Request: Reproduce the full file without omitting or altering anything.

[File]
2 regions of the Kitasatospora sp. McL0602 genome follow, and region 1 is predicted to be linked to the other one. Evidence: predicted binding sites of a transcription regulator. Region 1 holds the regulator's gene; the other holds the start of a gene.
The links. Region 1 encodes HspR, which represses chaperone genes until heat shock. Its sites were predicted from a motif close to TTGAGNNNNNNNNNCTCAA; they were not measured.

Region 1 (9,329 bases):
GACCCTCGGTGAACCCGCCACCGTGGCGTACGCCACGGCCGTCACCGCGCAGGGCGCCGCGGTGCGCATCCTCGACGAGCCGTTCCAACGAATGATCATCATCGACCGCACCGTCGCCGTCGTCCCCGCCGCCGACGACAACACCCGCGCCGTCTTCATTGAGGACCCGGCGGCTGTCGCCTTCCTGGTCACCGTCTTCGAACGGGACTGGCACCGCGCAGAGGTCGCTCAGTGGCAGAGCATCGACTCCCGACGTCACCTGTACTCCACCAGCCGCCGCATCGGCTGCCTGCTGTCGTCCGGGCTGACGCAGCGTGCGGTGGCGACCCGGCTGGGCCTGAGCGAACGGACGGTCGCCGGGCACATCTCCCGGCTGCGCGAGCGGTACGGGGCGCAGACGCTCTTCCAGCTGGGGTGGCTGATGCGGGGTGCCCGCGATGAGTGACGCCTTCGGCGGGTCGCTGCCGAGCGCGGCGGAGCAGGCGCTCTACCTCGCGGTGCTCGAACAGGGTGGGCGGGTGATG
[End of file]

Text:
2 regions of the Kitasatospora sp. McL0602 genome follow, and region 1 is predicted to be linked to the other one. Evidence: predicted binding sites of a transcription regulator. Region 1 holds the regulator's gene; the other holds the start of a gene.
The links. Region 1 encodes HspR, which represses chaperone genes until heat shock. Its sites were predicted from a motif close to TTGAGNNNNNNNNNCTCAA; they were not measured.

Region 1 (9,329 bases):
GACCCTCGGTGAACCCGCCACCGTGGCGTACGCCACGGCCGTCACCGCGCAGGGCGCCGCGGTGCGCATCCTCGACGAGCCGTTCCAACGAATGATCATCATCGACCGCACCGTCGCCGTCGTCCCCGCCGCCGACGACAACACCCGCGCCGTCTTCATTGAGGACCCGGCGGCTGTCGCCTTCCTGGTCACCGTCTTCGAACGGGACTGGCACCGCGCAGAGGTCGCTCAGTGGCAGAGCATCGACTCCCGACGTCACCTGTACTCCACCAGCCGCCGCATCGGCTGCCTGCTGTCGTCCGGGCTGACGCAGCGTGCGGTGGCGACCCGGCTGGGCCTGAGCGAACGGACGGTCGCCGGGCACATCTCCCGGCTGCGCGAGCGGTACGGGGCGCAGACGCTCTTCCAGCTGGGGTGGCTGATGCGGGGTGCCCGCGATGAGTGACGCCTTCGGCGGGTCGCTGCCGAGCGCGGCGGAGCAGGCGCTCTACCTCGCGGTGCTCGAACAGGGTGGGCGGGTGATG